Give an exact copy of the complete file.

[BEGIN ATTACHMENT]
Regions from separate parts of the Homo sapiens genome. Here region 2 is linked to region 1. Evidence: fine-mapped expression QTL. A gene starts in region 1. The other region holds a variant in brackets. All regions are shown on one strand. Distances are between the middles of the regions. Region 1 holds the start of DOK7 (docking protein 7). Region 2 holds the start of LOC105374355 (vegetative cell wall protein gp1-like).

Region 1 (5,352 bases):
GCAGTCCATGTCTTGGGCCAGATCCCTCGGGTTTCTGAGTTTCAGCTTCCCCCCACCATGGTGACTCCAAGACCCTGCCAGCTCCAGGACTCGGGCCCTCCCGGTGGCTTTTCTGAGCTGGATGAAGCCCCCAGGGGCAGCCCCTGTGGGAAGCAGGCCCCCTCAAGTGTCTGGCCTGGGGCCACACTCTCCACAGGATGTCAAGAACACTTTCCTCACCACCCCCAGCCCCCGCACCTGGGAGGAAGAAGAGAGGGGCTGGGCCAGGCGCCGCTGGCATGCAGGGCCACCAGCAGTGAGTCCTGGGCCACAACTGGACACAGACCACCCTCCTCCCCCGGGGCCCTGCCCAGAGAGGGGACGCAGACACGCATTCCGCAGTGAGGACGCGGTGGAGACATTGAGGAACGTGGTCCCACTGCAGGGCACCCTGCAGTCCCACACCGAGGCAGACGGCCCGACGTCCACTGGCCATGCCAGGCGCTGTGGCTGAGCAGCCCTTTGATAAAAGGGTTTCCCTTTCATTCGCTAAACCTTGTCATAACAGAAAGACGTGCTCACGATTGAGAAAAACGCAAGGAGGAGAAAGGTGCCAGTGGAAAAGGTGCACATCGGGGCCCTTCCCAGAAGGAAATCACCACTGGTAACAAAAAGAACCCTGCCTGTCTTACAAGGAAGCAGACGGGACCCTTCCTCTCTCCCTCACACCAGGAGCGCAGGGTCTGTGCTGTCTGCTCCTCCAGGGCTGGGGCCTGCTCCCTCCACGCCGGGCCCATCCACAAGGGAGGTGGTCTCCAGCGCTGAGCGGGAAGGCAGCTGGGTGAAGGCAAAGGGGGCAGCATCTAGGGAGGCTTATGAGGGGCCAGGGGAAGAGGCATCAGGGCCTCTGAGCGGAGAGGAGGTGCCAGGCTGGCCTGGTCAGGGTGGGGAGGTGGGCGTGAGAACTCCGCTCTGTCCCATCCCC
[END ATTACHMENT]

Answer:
Regions from separate parts of the Homo sapiens genome. Here region 2 is linked to region 1. Evidence: fine-mapped expression QTL. A gene starts in region 1. The other region holds a variant in brackets. All regions are shown on one strand. Distances are between the middles of the regions. Region 1 holds the start of DOK7 (docking protein 7). Region 2 holds the start of LOC105374355 (vegetative cell wall protein gp1-like).

Region 1 (5,352 bases):
GCAGTCCATGTCTTGGGCCAGATCCCTCGGGTTTCTGAGTTTCAGCTTCCCCCCACCATGGTGACTCCAAGACCCTGCCAGCTCCAGGACTCGGGCCCTCCCGGTGGCTTTTCTGAGCTGGATGAAGCCCCCAGGGGCAGCCCCTGTGGGAAGCAGGCCCCCTCAAGTGTCTGGCCTGGGGCCACACTCTCCACAGGATGTCAAGAACACTTTCCTCACCACCCCCAGCCCCCGCACCTGGGAGGAAGAAGAGAGGGGCTGGGCCAGGCGCCGCTGGCATGCAGGGCCACCAGCAGTGAGTCCTGGGCCACAACTGGACACAGACCACCCTCCTCCCCCGGGGCCCTGCCCAGAGAGGGGACGCAGACACGCATTCCGCAGTGAGGACGCGGTGGAGACATTGAGGAACGTGGTCCCACTGCAGGGCACCCTGCAGTCCCACACCGAGGCAGACGGCCCGACGTCCACTGGCCATGCCAGGCGCTGTGGCTGAGCAGCCCTTTGATAAAAGGGTTTCCCTTTCATTCGCTAAACCTTGTCATAACAGAAAGACGTGCTCACGATTGAGAAAAACGCAAGGAGGAGAAAGGTGCCAGTGGAAAAGGTGCACATCGGGGCCCTTCCCAGAAGGAAATCACCACTGGTAACAAAAAGAACCCTGCCTGTCTTACAAGGAAGCAGACGGGACCCTTCCTCTCTCCCTCACACCAGGAGCGCAGGGTCTGTGCTGTCTGCTCCTCCAGGGCTGGGGCCTGCTCCCTCCACGCCGGGCCCATCCACAAGGGAGGTGGTCTCCAGCGCTGAGCGGGAAGGCAGCTGGGTGAAGGCAAAGGGGGCAGCATCTAGGGAGGCTTATGAGGGGCCAGGGGAAGAGGCATCAGGGCCTCTGAGCGGAGAGGAGGTGCCAGGCTGGCCTGGTCAGGGTGGGGAGGTGGGCGTGAGAACTCCGCTCTGTCCCATCCCC